Faculty Director and Chair of the Board of the Center of the American West at the University of Colorado Boulder Patricia Limerick gave a virtual guest lecture at UC Santa Barbara titled “Community Engagement and an Ethic of Accountability.”
Limerick — also a history professor at CU Boulder — discussed how collaboration between humanities and S.T.E.M. majors inside and outside of the classroom can move the world forward. Greg Johnson, director of the UCSB Walter H. Capps Center for the Study of Ethics, Religion, and Public Life and a professor in the Department of Religious Studies, moderated the event.
“I think we have wasted quite a bit of time in the academic world drawing disciplinary boundaries,” Limerick said during the talk. “If we could have done less of that, we might have happier lives, and more impact.”
According to Limerick, history is constantly repeating itself, with individuals across generations rarely learning from past mistakes.
“We live in an amnesiac society,” she said. “We live in a society where people bump into things and bump into each other and spend a preposterous amount of time blaming each other for situations that originated long before any of us were born.”
“You need to have, as quickly as you can, your bearings in time,” Limerick continued. “You need to be able to say, ‘Okay, we’re in a dilemma now. Where does this dilemma come from? What can we learn from how we got here as to how we’re gonna deal with it and how we’re going to get beyond it?’”
Only after historians have advised on the context of a historical issue should engineers and scientists step in to deal with its technicalities, Limerick said.
“Engineers and natural scientists would do better in life and would have more positive impacts if they traveled around with humanities companions, if they had us along to say, ‘Oh, we want to be a little bit careful there,’” Limerick said.
According to Johnson, the traditionally insular nature of the humanities is emblematic of a larger issue in higher education.
“I think I am still tired from graduate school learning theory, learning how to make things obscure through language and jargon,” Johnson said. All that that accomplished, he said, was to “cordon” off the university from the rest of the world.
Johnson said it was pointless to talk “to ourselves [and] about ourselves, in a coded language of specialization.”
“The people you’re talking about, they’re real,” Johnson said. “The world they live in is real.”
The discussion also covered specific examples of applying humanities to the real world and to counter the notion that the humanities must be insular by encouraging students to engage personally and genuinely with other people.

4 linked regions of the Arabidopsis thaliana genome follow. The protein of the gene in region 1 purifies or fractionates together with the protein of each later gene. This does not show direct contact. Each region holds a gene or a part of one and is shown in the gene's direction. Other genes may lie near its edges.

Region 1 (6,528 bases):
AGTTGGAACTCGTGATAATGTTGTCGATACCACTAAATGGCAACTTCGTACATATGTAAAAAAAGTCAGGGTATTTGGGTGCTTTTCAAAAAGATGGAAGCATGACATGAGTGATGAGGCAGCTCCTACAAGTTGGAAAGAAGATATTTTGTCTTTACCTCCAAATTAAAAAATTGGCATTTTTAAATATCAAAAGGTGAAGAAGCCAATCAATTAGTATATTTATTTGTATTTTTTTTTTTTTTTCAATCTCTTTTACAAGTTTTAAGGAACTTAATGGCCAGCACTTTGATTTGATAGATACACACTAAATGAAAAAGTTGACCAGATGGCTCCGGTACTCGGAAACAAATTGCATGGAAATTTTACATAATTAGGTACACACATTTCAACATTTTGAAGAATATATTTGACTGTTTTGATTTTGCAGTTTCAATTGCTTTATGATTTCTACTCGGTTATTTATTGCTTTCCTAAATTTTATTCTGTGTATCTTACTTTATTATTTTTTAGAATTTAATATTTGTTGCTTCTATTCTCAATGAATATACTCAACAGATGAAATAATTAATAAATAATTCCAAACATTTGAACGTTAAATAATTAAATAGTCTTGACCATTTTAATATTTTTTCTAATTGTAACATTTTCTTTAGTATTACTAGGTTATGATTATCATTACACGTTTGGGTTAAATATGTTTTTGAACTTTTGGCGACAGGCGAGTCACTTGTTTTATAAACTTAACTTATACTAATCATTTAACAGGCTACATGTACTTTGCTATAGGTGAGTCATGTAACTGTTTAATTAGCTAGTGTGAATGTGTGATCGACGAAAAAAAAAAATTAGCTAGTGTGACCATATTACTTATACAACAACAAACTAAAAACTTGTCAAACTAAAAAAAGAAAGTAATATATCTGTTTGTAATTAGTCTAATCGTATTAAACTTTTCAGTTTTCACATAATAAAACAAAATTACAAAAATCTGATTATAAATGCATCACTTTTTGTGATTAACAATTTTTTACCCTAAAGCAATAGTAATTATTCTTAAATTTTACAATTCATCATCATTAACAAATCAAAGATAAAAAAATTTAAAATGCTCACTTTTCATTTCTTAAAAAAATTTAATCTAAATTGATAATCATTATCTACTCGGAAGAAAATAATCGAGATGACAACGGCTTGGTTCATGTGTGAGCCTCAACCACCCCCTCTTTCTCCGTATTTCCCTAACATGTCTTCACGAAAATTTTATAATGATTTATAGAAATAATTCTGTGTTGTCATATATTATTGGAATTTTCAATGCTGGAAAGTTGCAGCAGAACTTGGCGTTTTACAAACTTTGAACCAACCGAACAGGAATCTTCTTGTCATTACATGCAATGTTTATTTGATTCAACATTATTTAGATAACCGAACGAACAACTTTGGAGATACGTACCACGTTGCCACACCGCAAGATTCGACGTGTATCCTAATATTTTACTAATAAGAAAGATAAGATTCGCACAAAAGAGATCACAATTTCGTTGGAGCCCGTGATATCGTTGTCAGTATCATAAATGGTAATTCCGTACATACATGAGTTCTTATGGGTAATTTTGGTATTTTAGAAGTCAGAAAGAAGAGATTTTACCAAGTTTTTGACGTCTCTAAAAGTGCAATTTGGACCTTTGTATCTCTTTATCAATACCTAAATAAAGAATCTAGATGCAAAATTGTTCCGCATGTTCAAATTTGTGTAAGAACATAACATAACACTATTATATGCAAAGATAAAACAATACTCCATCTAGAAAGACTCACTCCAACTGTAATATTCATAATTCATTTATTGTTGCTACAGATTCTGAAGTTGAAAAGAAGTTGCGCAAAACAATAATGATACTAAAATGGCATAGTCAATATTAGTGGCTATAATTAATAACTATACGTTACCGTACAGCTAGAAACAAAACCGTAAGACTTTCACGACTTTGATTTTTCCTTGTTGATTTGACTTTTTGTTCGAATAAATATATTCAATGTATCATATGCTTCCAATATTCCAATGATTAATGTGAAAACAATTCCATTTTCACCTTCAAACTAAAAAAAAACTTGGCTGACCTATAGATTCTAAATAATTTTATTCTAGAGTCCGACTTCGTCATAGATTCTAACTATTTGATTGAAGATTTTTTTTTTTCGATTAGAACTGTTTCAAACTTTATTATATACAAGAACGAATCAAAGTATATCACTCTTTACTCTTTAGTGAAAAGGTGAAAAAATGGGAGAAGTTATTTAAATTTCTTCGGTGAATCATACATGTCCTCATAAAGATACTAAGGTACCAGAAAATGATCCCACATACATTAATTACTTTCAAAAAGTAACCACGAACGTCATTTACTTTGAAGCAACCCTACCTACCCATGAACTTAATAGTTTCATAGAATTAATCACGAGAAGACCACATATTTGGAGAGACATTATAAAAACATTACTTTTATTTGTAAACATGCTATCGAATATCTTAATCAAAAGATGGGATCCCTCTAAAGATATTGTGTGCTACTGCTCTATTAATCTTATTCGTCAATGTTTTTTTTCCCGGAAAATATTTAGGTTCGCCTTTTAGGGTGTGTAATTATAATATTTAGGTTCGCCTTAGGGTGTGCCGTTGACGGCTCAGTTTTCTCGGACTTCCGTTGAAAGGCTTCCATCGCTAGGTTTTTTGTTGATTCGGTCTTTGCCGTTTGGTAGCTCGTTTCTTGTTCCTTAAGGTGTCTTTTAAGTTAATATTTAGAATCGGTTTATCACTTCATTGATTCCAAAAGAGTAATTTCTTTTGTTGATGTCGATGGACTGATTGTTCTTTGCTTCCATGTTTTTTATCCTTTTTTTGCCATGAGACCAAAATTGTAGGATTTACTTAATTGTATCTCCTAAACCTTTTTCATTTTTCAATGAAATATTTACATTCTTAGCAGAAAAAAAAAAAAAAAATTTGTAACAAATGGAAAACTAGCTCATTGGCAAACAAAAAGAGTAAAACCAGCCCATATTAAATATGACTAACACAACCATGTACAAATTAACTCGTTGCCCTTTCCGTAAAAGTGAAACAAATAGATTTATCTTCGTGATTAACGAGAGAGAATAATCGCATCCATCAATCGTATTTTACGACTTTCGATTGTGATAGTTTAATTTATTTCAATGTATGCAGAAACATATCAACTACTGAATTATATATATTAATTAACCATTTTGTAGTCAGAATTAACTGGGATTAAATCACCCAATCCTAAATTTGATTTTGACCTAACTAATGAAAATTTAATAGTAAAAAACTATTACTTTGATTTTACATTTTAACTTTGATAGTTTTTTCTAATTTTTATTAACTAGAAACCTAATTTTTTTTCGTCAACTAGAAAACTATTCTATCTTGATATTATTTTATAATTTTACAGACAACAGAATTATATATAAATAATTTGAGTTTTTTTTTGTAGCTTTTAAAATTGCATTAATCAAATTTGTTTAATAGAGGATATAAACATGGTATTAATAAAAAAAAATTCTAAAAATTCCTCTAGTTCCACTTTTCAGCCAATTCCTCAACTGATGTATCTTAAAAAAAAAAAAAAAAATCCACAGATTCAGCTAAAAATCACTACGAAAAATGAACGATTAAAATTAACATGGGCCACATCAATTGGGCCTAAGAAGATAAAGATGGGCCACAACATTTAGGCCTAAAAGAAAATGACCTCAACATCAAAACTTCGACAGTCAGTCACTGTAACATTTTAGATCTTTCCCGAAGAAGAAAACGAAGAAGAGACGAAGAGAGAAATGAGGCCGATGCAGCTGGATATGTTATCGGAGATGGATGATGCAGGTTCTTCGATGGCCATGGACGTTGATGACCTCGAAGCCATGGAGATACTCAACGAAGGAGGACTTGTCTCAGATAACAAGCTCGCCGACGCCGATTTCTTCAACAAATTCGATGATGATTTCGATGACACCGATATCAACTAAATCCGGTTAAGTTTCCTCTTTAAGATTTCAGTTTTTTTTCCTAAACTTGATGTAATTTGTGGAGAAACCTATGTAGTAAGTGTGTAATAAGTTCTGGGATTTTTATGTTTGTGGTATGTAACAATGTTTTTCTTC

Limerick recounted having filmmaker Ken Burns visit CU Boulder to receive the Wallace Stegner Award in 2018, with about 2,000 people watching the proceedings in person. Before being presented with the award, Burns viewed a student film on Korean War brides and asked the group if they wanted compliments or suggestions for improvement.
“And these mature-beyond-their-years kids said, ‘Tell us what could be better,’” Limerick said. “I might be tearing up here because it was just such a great thing to see.”
The final portion of the talk covered the return of Chumash cultural items and human remains to their original owners.
“The university has many hundreds, if not thousands, of human remains stored here,” Johnson said. “We are a day late and a dollar short, but we’re finally getting around to taking repatriation seriously on this campus.”
Limerick said that repatriation is a way of recognizing the injuries done in the past and taking the step to begin healing history.
“We’re aware of the injuries of the past, and we’re not paralyzed by this, and we don’t think that you’ve vanished.”
“That doesn’t reverse the injuries of the past or erase them or anything like that,” she continued. “But it says, ‘We’re doing our best.’”
To conclude the event, Limerick recounted a 1991 Smithsonian American Art Museum exhibition titled “The West as America.”
“It became a very wild fray, and senators were storming around and threatening the Smithsonian budget,” Limerick said. The director of the museum, she said, asked her to be on a panel to defend the exhibit and the museum.
“Well, nobody has ever said that to me before. But I think I have said it to myself every week,” she continued. “The nation needs all of us. It’s all hands on deck.”